My husband and I have recently acquired a small flock. I don't remember how the idea came to us. Maybe it's the Nicaraguan in me, or the obsessive scientist in my husband, or maybe we were both just taken with the notion of having pets that make us breakfast every morning. However it may have been, we now have three chicks in a cardboard box in our laundry room.
My friend, who grew up on a farm with large flocks of chicken, soundly denounced this as the worse idea we've ever had. She went on to list a myriad of reasons as to why our chickens will end up sick, maimed, or dead. This was counter-balanced by another friend, who has no experience with chickens whatsoever, but was so thrilled when I mentioned the idea, she immediately encouraged me to ignore my city's zoning ordinances and get more chickens than was legal within city limits. (For the record, we have one more than legally allowed, but who's going to notice?)
Since chickens lay the peak amount of eggs in their first two years, we chose breeds that are good for both eggs and meat. That way we could just eat them when they start to fail to produce and replace them with new chicks. Cycle of life. Unfortunately, we also chose breeds that were known for their docile, friendly attitudes. One big orange one was described as "the Marmaduke of chickens." This was a HUGE mistake on our part. The minute one of the chicks climbed onto the crook of my arm, snuggled down, and fell asleep, the plan to eat them went right out the window. I think we may have been better off choosing ones that were hostile and aggressive, ones that go for the eyes whenever you enter the coop. That way we could have at least felt a sense of vindication when the time came for some fresh chicken cacciatore.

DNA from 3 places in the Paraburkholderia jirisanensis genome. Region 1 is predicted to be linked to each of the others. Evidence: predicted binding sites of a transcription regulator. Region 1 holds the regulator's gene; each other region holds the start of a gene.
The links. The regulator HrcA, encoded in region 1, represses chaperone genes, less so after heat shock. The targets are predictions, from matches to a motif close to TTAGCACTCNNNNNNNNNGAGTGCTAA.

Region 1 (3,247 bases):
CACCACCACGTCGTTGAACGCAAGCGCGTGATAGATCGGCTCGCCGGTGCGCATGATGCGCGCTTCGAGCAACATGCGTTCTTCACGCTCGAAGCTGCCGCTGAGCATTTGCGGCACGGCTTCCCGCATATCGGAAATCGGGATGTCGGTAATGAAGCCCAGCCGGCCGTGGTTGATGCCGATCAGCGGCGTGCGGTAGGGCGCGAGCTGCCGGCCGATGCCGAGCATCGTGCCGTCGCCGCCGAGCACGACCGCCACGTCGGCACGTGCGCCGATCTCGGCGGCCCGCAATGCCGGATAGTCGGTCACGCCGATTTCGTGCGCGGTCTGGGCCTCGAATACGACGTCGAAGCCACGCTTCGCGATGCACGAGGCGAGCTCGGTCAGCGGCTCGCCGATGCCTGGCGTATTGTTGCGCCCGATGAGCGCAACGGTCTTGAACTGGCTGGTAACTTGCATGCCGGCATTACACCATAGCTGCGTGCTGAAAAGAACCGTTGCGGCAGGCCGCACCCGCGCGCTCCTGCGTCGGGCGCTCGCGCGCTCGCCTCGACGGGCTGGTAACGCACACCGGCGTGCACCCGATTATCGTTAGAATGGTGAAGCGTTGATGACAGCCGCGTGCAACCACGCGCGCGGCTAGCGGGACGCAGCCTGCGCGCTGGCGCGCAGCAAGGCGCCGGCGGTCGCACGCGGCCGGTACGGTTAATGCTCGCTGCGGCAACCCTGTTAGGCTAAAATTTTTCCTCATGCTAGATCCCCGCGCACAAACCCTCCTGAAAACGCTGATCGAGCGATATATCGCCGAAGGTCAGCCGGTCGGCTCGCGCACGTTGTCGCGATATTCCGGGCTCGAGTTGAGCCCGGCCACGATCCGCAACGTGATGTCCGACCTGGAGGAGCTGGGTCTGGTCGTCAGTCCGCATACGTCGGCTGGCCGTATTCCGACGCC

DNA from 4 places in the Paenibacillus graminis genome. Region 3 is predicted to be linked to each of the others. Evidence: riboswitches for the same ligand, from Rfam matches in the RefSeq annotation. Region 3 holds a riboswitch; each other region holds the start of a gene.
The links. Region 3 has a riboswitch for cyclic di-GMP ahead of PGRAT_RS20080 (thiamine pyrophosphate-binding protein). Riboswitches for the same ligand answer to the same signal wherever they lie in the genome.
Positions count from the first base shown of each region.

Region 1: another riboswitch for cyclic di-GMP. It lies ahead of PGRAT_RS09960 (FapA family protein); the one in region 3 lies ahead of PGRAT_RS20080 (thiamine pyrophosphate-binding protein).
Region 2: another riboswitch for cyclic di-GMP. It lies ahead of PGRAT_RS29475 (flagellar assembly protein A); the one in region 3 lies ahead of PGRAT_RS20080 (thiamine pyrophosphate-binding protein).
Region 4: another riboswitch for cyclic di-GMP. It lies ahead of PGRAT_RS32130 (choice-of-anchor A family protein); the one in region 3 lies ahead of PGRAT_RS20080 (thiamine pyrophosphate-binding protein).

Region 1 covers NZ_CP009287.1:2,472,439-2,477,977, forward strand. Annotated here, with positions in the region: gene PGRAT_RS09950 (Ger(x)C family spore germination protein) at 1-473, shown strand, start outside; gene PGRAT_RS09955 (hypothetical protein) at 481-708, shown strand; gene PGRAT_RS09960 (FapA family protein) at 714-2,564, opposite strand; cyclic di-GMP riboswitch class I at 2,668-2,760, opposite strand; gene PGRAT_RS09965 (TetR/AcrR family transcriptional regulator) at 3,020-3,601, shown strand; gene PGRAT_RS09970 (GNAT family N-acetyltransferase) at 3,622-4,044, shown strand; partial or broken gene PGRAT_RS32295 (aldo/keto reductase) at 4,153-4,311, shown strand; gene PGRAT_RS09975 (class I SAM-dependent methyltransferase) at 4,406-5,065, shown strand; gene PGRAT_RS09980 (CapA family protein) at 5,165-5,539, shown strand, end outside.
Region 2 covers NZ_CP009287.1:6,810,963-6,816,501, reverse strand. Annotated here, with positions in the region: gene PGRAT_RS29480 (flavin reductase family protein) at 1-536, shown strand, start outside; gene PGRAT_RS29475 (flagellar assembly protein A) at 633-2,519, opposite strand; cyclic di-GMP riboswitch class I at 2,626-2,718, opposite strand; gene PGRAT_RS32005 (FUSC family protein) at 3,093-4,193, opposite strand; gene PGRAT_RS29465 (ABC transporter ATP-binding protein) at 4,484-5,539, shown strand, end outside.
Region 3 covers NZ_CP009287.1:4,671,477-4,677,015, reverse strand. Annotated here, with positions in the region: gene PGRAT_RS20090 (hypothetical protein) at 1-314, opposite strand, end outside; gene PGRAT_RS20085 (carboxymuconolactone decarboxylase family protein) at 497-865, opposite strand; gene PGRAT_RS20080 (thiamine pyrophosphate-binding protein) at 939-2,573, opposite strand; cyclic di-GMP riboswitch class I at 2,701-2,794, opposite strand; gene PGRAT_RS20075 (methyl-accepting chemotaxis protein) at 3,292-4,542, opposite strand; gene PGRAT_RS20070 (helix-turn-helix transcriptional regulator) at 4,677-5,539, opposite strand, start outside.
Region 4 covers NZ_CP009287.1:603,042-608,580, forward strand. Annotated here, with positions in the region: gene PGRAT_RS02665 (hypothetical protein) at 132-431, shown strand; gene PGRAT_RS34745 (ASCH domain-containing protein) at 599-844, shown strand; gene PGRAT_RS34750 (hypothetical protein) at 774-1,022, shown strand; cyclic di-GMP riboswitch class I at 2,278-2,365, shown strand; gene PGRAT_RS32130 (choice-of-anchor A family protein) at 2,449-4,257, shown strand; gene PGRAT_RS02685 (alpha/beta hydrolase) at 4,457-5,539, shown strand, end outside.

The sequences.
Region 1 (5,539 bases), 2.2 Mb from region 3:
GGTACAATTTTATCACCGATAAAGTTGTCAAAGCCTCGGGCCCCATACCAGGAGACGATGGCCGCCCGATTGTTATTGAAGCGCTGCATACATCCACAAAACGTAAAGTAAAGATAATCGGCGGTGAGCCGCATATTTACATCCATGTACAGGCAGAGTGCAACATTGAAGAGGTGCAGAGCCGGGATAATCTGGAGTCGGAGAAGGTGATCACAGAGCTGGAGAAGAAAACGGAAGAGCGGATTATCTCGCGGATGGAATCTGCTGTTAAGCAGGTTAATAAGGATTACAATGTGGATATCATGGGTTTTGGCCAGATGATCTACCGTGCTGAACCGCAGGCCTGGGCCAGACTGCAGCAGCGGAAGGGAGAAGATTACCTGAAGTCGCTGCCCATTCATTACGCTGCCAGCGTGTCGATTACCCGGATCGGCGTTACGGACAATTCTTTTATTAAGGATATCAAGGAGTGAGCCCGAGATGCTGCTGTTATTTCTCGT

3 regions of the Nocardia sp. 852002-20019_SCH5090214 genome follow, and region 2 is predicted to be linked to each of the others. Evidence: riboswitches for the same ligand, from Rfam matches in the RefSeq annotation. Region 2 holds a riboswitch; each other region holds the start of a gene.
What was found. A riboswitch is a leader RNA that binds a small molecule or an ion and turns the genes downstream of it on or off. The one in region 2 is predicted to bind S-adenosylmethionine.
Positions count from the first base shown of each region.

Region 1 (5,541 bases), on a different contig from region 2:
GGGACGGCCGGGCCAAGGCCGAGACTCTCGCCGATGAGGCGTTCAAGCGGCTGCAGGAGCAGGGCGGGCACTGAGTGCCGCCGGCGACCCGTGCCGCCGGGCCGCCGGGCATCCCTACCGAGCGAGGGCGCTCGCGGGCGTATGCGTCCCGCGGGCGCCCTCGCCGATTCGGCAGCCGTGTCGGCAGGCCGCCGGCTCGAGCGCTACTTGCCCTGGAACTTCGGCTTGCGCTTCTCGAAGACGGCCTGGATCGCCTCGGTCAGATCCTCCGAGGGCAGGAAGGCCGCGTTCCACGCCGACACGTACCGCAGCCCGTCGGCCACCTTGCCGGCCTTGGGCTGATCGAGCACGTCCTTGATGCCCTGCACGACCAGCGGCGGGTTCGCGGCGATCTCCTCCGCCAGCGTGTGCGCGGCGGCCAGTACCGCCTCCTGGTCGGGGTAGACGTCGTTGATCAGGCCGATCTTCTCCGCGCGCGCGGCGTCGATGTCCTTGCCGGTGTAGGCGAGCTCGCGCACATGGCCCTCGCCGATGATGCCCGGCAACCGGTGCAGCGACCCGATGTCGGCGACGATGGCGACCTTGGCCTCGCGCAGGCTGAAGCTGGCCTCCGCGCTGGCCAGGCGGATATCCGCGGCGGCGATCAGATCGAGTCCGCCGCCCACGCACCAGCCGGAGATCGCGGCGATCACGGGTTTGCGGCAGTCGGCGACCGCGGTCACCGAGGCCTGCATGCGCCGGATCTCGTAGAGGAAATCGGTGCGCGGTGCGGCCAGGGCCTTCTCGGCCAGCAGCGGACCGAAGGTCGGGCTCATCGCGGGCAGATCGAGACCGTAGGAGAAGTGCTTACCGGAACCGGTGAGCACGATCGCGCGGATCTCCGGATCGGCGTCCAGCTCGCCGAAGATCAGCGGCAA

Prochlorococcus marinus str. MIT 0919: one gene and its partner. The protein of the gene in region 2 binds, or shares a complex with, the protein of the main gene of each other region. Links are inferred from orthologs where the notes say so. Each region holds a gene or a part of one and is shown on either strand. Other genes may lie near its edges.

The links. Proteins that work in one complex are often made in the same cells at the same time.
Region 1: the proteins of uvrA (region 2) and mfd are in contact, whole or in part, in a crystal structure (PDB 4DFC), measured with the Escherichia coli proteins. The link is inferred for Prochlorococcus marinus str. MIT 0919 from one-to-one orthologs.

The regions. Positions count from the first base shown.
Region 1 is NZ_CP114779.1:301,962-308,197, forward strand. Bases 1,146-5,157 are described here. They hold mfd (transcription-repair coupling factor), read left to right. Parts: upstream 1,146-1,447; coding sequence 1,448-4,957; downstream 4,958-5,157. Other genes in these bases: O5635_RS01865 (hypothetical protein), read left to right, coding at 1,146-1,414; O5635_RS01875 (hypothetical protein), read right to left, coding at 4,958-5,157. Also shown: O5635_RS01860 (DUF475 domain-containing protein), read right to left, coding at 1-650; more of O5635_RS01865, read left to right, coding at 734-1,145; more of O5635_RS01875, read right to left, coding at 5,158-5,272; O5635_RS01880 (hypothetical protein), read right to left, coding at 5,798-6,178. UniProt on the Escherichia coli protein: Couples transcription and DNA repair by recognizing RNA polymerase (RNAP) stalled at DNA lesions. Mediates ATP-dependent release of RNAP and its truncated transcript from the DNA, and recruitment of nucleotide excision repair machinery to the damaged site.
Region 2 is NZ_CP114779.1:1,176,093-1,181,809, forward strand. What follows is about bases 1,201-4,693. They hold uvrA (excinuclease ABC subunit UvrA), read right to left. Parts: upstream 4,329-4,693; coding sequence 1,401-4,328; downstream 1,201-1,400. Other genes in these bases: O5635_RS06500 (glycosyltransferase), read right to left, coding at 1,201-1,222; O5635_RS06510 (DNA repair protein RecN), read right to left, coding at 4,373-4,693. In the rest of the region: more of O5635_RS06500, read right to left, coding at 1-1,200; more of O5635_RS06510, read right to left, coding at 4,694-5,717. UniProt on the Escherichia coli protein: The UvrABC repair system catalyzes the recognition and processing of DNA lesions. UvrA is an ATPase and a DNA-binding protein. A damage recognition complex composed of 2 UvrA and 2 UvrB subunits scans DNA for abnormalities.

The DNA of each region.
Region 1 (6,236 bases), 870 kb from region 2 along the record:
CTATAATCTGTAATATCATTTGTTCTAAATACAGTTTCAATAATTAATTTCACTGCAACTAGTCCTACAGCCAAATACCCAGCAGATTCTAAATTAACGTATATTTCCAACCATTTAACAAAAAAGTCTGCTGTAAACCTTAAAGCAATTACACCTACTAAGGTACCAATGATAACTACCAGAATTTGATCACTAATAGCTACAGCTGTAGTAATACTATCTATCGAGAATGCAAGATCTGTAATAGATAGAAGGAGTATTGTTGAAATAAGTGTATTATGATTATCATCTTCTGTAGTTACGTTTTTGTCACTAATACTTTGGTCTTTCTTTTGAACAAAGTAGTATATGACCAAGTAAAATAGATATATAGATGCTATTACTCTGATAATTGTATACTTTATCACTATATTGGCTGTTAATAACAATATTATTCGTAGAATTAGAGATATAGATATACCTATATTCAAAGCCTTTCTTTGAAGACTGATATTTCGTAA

No to mention, how on earth will we explain it to Zane? I'm all for having kids know where their food comes from. I think it's healthy for them. I'm thrilled that he gets to help me gather the eggs and then watch me scramble them for breakfast. But he's named them (okay, we all named them). And the above-mentioned friend who grew up on the farm? She has this horrific story of becoming really attached to one of the lambs they were raising. One night, after a delicious dinner, her father turns to her and says, "We just ate Walter." To this day, she won't eat lamb chops.
So now we're not quite sure what we're going to do when the hens quit laying and it's time for new chicks. The things live for eight to ten years. I guess we could just keep them and hope the neighbors don't notice our flock keeps doubling every two years. But that's a steep, downhill slope to ending up on the news or in a documentary about animal hoarders. Good Lord, there's already an unused hot tub in our driveway and a claw-foot bathtub on our back porch. There's really no need to keep adding to the image. Are there retirement farms somewhere for elderly chickens?